I was just talking with a group of CHROs at the CHRO Roundtable, and some of them have been in the profession and leading HR organizations for 15, 20 years, and they said this has never been as complex, but also never been as interesting and exciting as it is now. One of them said it's never been as hard and it will never be as easy as it is now. Because looking back it was less complex, but all the challenges get more and more complex.

And that's why we concluded, you can't really operate HR in the same way that it has operated for the last 30 years or so. So that's why change is needed.


Yes, and I'm sure that you saw such a difference in how HR leaders functions and where they choose to put their energy. I've worked with some fabulous HR VPs in the past who were really partners in projects, and then there are others that are really looking at the benefits, counting. They're not playing at that higher level. So I'm glad that you're pulling all this out so that we can look at this in a different way.


Actually, I just wanted to add something. I'm glad you mentioned the HR business partners because apart from the CHRO, HR business partners are actually the most important role overall in the HR profession as we discovered, and maybe not surprising. But if they are good, they can be really great. They can absolutely move their HR function forward, adding much more value to the business.

But if they don't have the right capabilities, if they're operating much on a lower level where they just say, "Well, let me just help you put something into the system. Let me just help you write a job description," something much more tactical rather than really helping the business leaders move the business forward and create a better employee experience overall, it can break down really fast. So HR business partners are really one of the most pivotal roles overall in.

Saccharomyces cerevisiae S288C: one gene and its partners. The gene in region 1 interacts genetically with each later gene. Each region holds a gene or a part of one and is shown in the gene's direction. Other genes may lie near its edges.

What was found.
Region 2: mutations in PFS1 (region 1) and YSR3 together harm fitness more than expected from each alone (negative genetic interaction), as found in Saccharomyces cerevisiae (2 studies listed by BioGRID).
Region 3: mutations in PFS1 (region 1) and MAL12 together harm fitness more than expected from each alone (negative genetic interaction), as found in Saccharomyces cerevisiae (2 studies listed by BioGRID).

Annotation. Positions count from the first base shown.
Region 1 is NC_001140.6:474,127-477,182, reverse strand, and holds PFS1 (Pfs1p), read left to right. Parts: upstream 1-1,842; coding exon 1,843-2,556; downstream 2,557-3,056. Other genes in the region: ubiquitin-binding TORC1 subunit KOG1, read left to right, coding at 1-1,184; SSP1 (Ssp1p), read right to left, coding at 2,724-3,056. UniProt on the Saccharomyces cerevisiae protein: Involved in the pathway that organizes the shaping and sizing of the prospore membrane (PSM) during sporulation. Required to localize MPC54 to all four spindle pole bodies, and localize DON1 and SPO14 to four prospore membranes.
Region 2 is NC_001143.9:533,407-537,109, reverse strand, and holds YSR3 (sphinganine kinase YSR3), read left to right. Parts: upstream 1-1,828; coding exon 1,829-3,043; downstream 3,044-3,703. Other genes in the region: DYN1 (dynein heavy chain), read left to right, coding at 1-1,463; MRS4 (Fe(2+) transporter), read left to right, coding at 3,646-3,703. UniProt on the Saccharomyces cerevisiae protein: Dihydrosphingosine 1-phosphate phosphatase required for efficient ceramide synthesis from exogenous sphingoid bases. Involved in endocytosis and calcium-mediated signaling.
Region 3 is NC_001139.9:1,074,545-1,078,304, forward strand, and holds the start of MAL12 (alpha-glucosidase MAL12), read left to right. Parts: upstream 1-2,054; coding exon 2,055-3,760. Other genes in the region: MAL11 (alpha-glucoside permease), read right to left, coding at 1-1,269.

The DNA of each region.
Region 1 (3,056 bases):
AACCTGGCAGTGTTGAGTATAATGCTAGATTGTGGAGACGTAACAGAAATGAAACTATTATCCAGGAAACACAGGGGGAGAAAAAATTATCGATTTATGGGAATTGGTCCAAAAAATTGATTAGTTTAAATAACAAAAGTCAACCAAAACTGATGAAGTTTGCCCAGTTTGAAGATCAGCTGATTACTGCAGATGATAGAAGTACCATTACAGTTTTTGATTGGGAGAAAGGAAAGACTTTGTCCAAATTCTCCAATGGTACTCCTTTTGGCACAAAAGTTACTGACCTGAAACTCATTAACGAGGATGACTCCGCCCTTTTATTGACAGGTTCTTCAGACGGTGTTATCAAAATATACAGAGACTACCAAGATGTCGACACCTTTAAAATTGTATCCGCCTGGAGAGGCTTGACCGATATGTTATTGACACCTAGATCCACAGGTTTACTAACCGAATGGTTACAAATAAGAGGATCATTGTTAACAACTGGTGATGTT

And as you mentioned, the tactical versus the strategic and making sure that we need more strategic people out there to be partners. That's great. Now, what did you find out about how they're tackling these challenges that they're facing?


We saw that the most successful organizations, and by the way, there's only 11% of them that are really in this bucket of the most successful HR organization, the most systemic, or as we call it, problem oriented organizations, they are really operating completely differently. So if you think about the operating model that we've had in HR for the last 30 years really, it's been one that Josh sometimes calls the IT help desk or the 1980s IT help desk, where you basically just say, we get a question from the business, and then we going to just resolve that.

So very reactive, very much more like basically you call us if you have a problem, we'll find the answer, and then we move on to the next problem, rather than proactively saying, where does the business need us to go? Where should our talent strategy go to? How do we help managers and leaders be better leaders, lead the business forward? If we want to enter, for example, a new market, a new geography, offer a new product, a new customer segment, how does that impact our people strategy?

So it's a very different way of working together. And the way that our HR service delivery model was designed was really in specialized silos. We have the silo that say, well, here's the learning and development team and they do learning and development. Here's the talent acquisition team. They recruit people. Here's the employee experience team. Maybe they just make sure that employees have a good experience. Here's the total rewards team that just looks at compensation and benefits.